For most of us, the Internet has become a necessary tool and a component of our daily life. We use it to send and receive emails, post and share messages and pictures on social media platforms, look for information, shop for clothes, etc. But how does your privacy get affected by all these online activities?
Your ability to manage the quantity of personal information you disclose and who has access to it will determine how private your online activities are. Unfortunately, some of us manage our personal information and online activity in a sloppy and casual manner. As a result, we are open to privacy invasion and identity theft from both legitimate and fraudulent sources.
This is due to the high value of your personal data, which includes your email address, phone number, Social Security number, and other personally identifiable information. Businesses want to know as much about you as possible to sell you more goods and services or provide you with adverts that are highly relevant to your demographics and interests The bad guys will use it to steal from you. So apply these top 8 tips to keep your data private online.
Top 8 tips to keep your data private online
1. Create strong passwords.
Never store your gadget with a password. Yes, it’s practical. Yes, time is saved. Consider a secure password manager if you need to store credentials securely. Criminals are becoming more intelligent, and all it takes is one crack in the system’s defenses for them to rob you blind.
2. Protect your phone with reliable security.
Phones require at least as much protection as other devices. Many security companies supply their services without charge. Because they collect data from your phone, these can be dangerous. Select only a reputable service provider. Numerous capabilities in Norton Mobile Security can shield your phone from the majority of dangers.
3. Back up your data via good hardware or software.
Backing up data is often overlooked, but remains a very important aspect of data protection. Ransomware is a type of attack where hackers hold your data hostage for a ransom. There are cloud-based services that offer backup, or you can opt for Norton Security Premium, which includes backup capabilities.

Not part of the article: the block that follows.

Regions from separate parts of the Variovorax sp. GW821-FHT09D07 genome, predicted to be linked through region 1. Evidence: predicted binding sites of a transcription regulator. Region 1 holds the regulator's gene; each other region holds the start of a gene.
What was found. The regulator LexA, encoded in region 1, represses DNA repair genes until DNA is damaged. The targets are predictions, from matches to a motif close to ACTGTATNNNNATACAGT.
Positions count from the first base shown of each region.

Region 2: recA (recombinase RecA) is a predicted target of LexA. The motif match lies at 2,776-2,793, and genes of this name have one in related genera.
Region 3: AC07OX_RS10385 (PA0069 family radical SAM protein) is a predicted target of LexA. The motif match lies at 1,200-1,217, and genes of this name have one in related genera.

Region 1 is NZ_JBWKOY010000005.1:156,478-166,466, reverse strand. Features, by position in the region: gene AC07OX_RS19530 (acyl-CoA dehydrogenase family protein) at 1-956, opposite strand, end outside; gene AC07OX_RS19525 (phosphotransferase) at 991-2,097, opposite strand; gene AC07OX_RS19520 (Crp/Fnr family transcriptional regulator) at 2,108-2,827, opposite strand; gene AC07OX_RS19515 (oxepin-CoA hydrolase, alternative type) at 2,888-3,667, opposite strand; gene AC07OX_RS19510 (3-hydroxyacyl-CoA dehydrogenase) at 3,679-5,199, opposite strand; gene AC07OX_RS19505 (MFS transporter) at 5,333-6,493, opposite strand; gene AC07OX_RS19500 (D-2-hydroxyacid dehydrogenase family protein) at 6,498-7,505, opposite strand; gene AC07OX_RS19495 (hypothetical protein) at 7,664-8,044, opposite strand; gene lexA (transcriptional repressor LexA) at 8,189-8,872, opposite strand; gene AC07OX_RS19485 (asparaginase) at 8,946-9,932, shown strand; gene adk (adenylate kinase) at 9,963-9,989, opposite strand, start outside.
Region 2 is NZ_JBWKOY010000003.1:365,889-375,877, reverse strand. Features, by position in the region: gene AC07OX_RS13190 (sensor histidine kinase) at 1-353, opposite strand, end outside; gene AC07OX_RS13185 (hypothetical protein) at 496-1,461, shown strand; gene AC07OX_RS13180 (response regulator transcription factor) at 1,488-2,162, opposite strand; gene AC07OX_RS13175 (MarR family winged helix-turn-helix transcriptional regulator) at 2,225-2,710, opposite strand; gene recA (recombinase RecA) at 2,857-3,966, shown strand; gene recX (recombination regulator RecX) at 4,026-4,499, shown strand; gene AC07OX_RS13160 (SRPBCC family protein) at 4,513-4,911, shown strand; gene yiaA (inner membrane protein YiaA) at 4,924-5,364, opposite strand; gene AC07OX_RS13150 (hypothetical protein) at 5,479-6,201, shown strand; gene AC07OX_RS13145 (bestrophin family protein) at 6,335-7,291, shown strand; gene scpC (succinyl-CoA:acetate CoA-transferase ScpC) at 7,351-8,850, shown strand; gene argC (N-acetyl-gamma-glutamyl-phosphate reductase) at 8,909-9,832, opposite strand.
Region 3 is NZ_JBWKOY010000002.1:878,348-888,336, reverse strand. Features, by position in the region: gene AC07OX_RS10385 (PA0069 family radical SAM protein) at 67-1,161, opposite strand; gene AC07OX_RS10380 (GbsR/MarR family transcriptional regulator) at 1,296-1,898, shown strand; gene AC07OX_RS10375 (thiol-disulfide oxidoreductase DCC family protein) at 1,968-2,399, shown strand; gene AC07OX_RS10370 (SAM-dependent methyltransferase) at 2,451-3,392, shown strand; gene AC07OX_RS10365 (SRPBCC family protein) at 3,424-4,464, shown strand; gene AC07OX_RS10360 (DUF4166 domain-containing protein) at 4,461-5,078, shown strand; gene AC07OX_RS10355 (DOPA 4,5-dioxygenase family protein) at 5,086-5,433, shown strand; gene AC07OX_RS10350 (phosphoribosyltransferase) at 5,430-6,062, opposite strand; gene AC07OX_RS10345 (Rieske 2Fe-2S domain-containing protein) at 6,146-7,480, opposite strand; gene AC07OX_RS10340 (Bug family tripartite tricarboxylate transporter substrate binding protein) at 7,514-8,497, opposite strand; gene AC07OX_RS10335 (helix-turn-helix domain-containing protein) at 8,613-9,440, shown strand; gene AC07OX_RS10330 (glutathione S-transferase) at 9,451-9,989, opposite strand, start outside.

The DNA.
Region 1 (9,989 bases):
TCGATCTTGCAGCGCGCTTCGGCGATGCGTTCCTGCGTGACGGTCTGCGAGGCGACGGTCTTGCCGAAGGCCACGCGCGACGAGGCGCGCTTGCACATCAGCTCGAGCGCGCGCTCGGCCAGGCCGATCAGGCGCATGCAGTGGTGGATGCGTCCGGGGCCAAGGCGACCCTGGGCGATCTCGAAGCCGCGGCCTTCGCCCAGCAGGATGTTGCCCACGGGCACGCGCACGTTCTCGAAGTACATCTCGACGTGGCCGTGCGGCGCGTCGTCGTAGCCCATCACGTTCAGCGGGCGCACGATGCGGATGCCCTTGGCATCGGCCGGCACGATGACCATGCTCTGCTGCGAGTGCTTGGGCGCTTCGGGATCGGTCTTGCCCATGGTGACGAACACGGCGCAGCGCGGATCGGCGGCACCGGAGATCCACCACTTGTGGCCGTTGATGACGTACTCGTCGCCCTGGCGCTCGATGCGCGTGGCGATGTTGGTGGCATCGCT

4. Anti-theft your device.
Tracking apps will aid in locating your device in the event that it is lost or stolen. But how can you safeguard your private information to prevent it from falling into the wrong hands? To totally erase your lost or stolen Android device, you can use the “factory reset” feature of Norton Mobile Security. Your private contact lists, text messages, phone logs, browsing history, bookmarked pages, and any other sensitive information is all included in this.
5. Use two-factor authentication.
With two-factor authentication, you can secure your accounts with Facebook, Google, Dropbox, Apple ID, Microsoft, Twitter, and other services. As a result, you will also need to provide a unique code that the website texts to your phone in order to log in. Certain services demand it each time you log in, while others only do it when you switch to a different device or web browser. An excellent review of the options is provided by the Electronic Frontier Foundation.
Even though some individuals believe it takes too much time, two-factor authentication does a great job of preventing unauthorized access to your accounts. However, if you value your privacy, you’ll put up with the inconvenience.
6. Bluetooth vulnerabilities.
Personal data may potentially be exposed through Bluetooth gadgets. There are various ways Bluetooth can be used to access personal information. When a hacker connects to a Bluetooth device without the user’s knowledge in order to compromise personal data, this is known as bluesnarfing.
By gaining access to the mobile device or a Bluetooth headset being used, hackers might also listen in on calls. Concerns about denial of service attacks can also apply to Bluetooth devices. When not in use, Bluetooth should be turned off to reduce the possibility of personal data being compromised. Users must also refuse pairing requests from unidentified devices.
7. Public Wi-Fi
While traveling, resisting the urge to connect to insecure Wi-Fi networks could be challenging. In addition to Wi-Fi network security being generally inadequate, some of them might not even be genuine.
The unsecured wireless network may actually be from a nearby laptop or smartphone that is trying to connect to other devices in order to steal personal information if you visit a public location and see “Free Public Wi-Fi” appear on your phone. You should ideally limit your connections to authorised access points with known, trusted SSIDs. When possible, while travelling, use a gadget with 4G or LTE, or even a Wi-Fi hotspot aggregator.
8. Close down any online service that you no longer use.
Many other social networks come and go. If you joined up for any of these, they might have a tonne of personal data about you that you voluntarily provided. However, when these services inevitably cease to exist, they take with them personal information that can be exchanged for cash.
Although no security measure is 100% reliable, there are definitely many things you can take to secure your data. To secure what is yours, educate yourself on the most recent security strategies, employ common sense, and make use of Norton’s high-tech protection tools.